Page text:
Volume 93, Issue 100

Thursday, April 6, 2000


NEWS

UBC may adopt differential tuition

Awards to diversify industry

Toronto's code jumps first hurdle

Problems with toxic blob continue to grow

United Way tips hat to Students' Council

Stuff

Golf courses get jump start

Awards to diversify industry



By Leena Kamat
Gazette Staff

South Asian students aspiring to be journalists will get a helping hand in the near future.

Five new entrance scholarships in the media, information and technoculture program will be offered to students of South Asian origin, said Manjunath Pendakur, dean of the faculty of information and media studies.

The scholarships, worth $2,000 each, will be available in September 2002, Pendakur said, adding the money came from the $200,000 South Asian Student Scholarship endowment fund.

Pendakur said approximately $80,000 of the fund was pledged by 25 South Asian families in the London region. The provincial Access to Opportunities Program matched the pledges and approximately $40,000 came from Foundation Western, Pendakur added. "Basically, this is an incredible, generous contribution by community members."

Dave Ross, spokesperson for the Ministry of Training, Colleges and Universities, could only confirm that money was given to Western from ATOP.

"I wanted to help students," said P.C. Shah, a pathologist at Strathroy Middlesex General Hospital, whose family donated $20,000. "If this little magnet attracts students, then at least they will have a possible career when they graduate," Shah said.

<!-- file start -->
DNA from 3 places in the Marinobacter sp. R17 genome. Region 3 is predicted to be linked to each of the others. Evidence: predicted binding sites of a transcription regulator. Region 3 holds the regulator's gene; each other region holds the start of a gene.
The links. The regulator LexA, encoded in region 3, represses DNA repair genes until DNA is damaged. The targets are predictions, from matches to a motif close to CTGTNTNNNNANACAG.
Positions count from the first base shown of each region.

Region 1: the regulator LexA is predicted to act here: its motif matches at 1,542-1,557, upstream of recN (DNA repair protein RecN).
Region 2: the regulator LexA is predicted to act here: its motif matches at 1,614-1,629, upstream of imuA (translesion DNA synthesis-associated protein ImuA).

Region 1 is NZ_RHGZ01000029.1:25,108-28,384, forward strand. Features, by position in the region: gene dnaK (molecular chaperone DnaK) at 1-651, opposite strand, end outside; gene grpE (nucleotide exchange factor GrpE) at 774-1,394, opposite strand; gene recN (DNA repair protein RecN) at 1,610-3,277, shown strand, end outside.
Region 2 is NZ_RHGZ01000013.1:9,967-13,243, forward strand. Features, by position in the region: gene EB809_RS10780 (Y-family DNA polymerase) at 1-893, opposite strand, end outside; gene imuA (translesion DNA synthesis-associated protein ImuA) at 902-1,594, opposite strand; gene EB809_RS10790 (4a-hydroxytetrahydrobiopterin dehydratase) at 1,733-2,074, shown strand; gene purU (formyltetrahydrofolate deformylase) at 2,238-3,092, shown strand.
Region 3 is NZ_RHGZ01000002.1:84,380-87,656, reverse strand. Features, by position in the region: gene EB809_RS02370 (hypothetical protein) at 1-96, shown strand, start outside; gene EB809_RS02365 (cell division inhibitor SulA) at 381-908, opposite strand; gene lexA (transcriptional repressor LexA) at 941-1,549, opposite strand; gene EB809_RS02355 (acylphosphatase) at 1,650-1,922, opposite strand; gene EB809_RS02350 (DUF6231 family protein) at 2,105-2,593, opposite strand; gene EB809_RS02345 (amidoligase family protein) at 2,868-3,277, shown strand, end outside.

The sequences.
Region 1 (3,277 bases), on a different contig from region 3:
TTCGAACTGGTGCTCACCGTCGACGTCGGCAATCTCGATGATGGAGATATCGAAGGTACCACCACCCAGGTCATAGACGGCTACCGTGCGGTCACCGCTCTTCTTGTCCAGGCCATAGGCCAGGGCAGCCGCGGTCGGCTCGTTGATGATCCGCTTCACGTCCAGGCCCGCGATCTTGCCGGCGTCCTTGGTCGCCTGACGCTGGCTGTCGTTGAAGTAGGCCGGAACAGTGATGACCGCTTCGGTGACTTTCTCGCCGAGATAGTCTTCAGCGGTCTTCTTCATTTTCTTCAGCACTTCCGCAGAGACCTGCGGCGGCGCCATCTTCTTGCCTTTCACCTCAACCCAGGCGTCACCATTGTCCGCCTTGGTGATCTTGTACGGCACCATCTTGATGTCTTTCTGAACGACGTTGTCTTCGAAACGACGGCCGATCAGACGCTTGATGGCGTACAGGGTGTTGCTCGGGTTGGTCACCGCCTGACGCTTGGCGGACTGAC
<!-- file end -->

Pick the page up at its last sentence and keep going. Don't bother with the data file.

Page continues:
Pendakur explained he thought of the idea after he noticed the faculty did not have many South Asian students, even though Western had a diverse student population.

"Look at the media industry in Canada and it is still not diverse," he said, adding there were 5,840 caucasian journalists and about 300 journalists of visible minority in Canada in 1996.

"One way to address this problem is to train good journalists," he said. By offering these entrance scholarships, many South Asian students who might normally turn to "safe" careers like medicine, business and engineering, may be enticed to turn to the media industry, which is usually considered risky, he explained.

Pendakur added he was also approaching South Asian groups in Toronto for contributions, as his initial goal was to have the scholarships be worth $2,500 each.

"We are determined to try to provide the best support to students," said Greg Moran, Western's VP-academic. "We are eager to insure students from various cultures are represented at Western."


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